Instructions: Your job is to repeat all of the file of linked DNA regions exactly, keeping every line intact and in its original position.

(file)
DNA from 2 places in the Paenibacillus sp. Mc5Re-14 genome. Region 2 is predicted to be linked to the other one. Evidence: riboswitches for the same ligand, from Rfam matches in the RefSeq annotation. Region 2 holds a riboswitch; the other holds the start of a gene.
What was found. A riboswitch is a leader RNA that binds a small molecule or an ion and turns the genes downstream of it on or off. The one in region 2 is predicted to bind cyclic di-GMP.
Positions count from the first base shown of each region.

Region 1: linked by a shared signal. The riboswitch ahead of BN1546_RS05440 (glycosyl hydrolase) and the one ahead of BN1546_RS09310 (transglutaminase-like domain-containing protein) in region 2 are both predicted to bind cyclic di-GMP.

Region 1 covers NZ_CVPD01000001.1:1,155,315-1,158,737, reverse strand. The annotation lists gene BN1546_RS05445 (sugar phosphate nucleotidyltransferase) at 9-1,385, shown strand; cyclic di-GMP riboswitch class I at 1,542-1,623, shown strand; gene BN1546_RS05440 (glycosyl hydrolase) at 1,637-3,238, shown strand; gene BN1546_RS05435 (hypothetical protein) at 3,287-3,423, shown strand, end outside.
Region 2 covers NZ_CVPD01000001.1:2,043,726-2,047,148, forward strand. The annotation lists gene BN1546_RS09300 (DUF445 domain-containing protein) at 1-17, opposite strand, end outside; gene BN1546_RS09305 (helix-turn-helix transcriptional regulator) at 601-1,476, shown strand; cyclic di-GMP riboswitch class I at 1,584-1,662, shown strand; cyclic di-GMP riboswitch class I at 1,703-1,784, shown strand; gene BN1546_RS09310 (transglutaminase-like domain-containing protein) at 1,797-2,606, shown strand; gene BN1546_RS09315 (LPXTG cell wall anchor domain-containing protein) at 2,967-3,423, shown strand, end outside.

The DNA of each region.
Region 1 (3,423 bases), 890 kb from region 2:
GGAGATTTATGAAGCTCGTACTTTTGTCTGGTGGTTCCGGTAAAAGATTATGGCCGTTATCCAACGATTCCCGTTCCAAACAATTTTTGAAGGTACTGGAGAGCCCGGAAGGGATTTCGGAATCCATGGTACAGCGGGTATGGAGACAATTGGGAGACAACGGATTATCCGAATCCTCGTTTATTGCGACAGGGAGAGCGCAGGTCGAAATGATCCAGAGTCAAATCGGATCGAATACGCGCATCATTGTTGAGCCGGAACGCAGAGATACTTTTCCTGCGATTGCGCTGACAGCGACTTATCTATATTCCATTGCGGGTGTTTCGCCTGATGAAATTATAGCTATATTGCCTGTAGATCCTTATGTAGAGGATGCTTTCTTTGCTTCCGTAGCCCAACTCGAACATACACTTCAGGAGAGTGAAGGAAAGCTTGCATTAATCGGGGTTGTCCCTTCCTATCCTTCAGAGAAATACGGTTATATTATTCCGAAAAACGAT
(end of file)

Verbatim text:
DNA from 2 places in the Paenibacillus sp. Mc5Re-14 genome. Region 2 is predicted to be linked to the other one. Evidence: riboswitches for the same ligand, from Rfam matches in the RefSeq annotation. Region 2 holds a riboswitch; the other holds the start of a gene.
What was found. A riboswitch is a leader RNA that binds a small molecule or an ion and turns the genes downstream of it on or off. The one in region 2 is predicted to bind cyclic di-GMP.
Positions count from the first base shown of each region.

Region 1: linked by a shared signal. The riboswitch ahead of BN1546_RS05440 (glycosyl hydrolase) and the one ahead of BN1546_RS09310 (transglutaminase-like domain-containing protein) in region 2 are both predicted to bind cyclic di-GMP.

Region 1 covers NZ_CVPD01000001.1:1,155,315-1,158,737, reverse strand. The annotation lists gene BN1546_RS05445 (sugar phosphate nucleotidyltransferase) at 9-1,385, shown strand; cyclic di-GMP riboswitch class I at 1,542-1,623, shown strand; gene BN1546_RS05440 (glycosyl hydrolase) at 1,637-3,238, shown strand; gene BN1546_RS05435 (hypothetical protein) at 3,287-3,423, shown strand, end outside.
Region 2 covers NZ_CVPD01000001.1:2,043,726-2,047,148, forward strand. The annotation lists gene BN1546_RS09300 (DUF445 domain-containing protein) at 1-17, opposite strand, end outside; gene BN1546_RS09305 (helix-turn-helix transcriptional regulator) at 601-1,476, shown strand; cyclic di-GMP riboswitch class I at 1,584-1,662, shown strand; cyclic di-GMP riboswitch class I at 1,703-1,784, shown strand; gene BN1546_RS09310 (transglutaminase-like domain-containing protein) at 1,797-2,606, shown strand; gene BN1546_RS09315 (LPXTG cell wall anchor domain-containing protein) at 2,967-3,423, shown strand, end outside.

The DNA of each region.
Region 1 (3,423 bases), 890 kb from region 2:
GGAGATTTATGAAGCTCGTACTTTTGTCTGGTGGTTCCGGTAAAAGATTATGGCCGTTATCCAACGATTCCCGTTCCAAACAATTTTTGAAGGTACTGGAGAGCCCGGAAGGGATTTCGGAATCCATGGTACAGCGGGTATGGAGACAATTGGGAGACAACGGATTATCCGAATCCTCGTTTATTGCGACAGGGAGAGCGCAGGTCGAAATGATCCAGAGTCAAATCGGATCGAATACGCGCATCATTGTTGAGCCGGAACGCAGAGATACTTTTCCTGCGATTGCGCTGACAGCGACTTATCTATATTCCATTGCGGGTGTTTCGCCTGATGAAATTATAGCTATATTGCCTGTAGATCCTTATGTAGAGGATGCTTTCTTTGCTTCCGTAGCCCAACTCGAACATACACTTCAGGAGAGTGAAGGAAAGCTTGCATTAATCGGGGTTGTCCCTTCCTATCCTTCAGAGAAATACGGTTATATTATTCCGAAAAACGAT